Radiance is the first book in a new series, “The Riley Bloom”-series, by the YA-author Alyson Noël. Alyson is widely known for her “The Immortals”-series. Her new series is aimed at children and teenagers from age eleven.
I enjoyed reading “Radiance”, but I enjoyed it more before realizing that it was a series. It’s very clear that this book is a children’s book and for a children’s book it touched a very serious theme. The protagonist in the novel is twelve years old and she died in a car accident and is now in “Here” were the time is always “Now.” We meet her as she has to deal with the fact that she’s dead and she slowly learns to cope with the afterlife.
In my opinion this is a subject that is often avoided if children bring it up, because we (the older ones) believe they are too young to know, and as I see it this is wrong. Children should learn that there is something called death, they don’t need to know all the hard facts but the subject shouldn’t been avoided. I, myself, had a lethal disease when I was a child (I recovered) and because of that I believe it is important that children know that there is something called death as is can happen to anyone and I didn’t suffer from knowing about death at that young age.
“Radiance” touch the subject of death in a very delicate way and very friendly way, a little like in “The Brothers Lionheart” by Astrid Lindgren.
During “Radiance” the protagonist Riley Bloom learns to cope with the fact that she’s dead. In the beginning she think it is very unfair, she thinks someone has taken away her right to live. Nobody answers her questions and she is very frustrated but slowly she start to accept the change in her life and she realizes that death is just a transition. Without glorifying death it is slowly shown that in the “Here” is the place where everyone finally can live the life they always wanted, people never live as much as after they are dead.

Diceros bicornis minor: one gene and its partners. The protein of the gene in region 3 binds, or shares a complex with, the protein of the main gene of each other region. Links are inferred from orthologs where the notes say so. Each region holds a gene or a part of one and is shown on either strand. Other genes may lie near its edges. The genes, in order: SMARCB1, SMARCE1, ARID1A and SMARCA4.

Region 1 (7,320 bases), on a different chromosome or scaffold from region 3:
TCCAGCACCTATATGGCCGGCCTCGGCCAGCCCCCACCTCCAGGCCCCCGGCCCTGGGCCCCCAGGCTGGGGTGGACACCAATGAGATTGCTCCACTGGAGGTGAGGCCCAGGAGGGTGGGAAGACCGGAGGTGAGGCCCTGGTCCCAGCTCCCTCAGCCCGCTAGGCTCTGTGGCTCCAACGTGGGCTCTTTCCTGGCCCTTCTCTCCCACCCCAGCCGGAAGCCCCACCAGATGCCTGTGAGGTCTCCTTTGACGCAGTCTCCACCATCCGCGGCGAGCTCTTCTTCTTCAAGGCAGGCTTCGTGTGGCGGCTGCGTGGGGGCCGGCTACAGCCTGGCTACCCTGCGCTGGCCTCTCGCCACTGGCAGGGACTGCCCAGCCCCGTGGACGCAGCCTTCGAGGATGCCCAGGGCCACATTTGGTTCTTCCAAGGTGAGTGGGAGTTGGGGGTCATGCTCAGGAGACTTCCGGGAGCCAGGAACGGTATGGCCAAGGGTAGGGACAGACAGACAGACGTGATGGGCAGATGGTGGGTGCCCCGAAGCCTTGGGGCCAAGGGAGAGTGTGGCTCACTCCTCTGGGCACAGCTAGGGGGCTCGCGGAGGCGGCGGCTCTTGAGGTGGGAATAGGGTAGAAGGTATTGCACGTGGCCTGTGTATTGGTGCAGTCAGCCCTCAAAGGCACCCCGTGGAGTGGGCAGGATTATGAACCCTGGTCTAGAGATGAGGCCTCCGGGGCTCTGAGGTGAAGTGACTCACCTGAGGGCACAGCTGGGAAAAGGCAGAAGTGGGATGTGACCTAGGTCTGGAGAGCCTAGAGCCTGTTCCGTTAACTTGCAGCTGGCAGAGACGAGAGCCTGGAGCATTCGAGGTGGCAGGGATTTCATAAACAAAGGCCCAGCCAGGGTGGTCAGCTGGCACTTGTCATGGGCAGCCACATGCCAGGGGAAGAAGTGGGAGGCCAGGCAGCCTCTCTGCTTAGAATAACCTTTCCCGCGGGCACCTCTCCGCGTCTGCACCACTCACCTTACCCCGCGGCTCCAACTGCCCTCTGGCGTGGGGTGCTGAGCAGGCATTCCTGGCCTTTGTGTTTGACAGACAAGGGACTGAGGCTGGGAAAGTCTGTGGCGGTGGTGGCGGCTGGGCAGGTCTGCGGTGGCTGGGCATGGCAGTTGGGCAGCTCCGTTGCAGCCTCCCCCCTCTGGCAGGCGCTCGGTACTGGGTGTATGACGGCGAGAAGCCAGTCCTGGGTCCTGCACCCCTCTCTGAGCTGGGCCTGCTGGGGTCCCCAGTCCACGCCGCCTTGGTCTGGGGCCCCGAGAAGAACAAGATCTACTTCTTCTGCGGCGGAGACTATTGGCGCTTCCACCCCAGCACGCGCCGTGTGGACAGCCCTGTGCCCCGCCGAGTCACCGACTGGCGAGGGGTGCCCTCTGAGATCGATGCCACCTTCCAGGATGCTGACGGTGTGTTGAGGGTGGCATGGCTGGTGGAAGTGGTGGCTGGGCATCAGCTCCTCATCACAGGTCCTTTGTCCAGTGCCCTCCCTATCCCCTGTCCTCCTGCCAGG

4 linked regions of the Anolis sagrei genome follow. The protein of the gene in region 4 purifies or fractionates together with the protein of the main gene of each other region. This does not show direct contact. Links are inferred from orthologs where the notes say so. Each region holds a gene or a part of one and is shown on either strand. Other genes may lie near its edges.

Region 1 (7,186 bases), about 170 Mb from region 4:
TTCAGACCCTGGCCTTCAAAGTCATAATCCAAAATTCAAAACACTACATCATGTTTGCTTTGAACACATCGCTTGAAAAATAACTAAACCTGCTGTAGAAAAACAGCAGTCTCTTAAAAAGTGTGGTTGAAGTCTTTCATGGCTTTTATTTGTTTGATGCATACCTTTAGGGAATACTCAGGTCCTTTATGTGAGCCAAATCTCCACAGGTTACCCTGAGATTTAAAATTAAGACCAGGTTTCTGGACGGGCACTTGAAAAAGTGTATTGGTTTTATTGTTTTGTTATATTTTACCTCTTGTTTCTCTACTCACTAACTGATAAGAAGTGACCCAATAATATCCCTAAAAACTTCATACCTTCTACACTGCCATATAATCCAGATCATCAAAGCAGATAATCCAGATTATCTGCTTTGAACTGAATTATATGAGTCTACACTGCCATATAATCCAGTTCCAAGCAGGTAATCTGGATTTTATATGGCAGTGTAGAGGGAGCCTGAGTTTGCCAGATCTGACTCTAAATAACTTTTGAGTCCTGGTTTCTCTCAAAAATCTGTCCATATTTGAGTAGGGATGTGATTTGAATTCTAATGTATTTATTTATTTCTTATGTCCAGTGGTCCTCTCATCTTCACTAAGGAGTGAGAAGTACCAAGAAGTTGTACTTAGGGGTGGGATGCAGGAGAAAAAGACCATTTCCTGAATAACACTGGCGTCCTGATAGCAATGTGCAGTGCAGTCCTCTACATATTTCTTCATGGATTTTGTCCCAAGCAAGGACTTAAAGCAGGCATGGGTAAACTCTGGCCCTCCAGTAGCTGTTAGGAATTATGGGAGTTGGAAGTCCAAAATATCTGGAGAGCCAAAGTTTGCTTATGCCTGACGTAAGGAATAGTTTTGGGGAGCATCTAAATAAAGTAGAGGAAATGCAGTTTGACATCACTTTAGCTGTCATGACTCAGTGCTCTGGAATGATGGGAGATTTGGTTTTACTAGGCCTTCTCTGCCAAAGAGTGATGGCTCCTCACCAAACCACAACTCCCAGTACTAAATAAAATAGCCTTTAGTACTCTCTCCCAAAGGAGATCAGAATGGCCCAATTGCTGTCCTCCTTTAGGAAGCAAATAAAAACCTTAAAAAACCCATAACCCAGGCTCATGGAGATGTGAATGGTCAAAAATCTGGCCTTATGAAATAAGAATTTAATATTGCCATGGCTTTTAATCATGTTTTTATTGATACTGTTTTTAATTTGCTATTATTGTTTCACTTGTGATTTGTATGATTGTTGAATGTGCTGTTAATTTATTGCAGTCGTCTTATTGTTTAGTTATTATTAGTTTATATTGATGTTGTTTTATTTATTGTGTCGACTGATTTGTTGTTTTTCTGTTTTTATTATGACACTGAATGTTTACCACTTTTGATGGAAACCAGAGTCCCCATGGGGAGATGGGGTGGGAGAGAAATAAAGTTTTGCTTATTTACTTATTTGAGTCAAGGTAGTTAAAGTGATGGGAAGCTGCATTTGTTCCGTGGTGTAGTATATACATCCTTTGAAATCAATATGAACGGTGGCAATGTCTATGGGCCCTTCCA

I believe that the way Alyson approach the concept of death is a way that let children accept death as a natural part (end) of life. Her way is religious neutral and there are no scare tactics and no judgement in the way world religions describes the afterlife.
What I didn’t like so much about this book is that for me it was quite predictable. It was easy for me to guess what would happen next, but as a children’s book it is no doubt a really good book.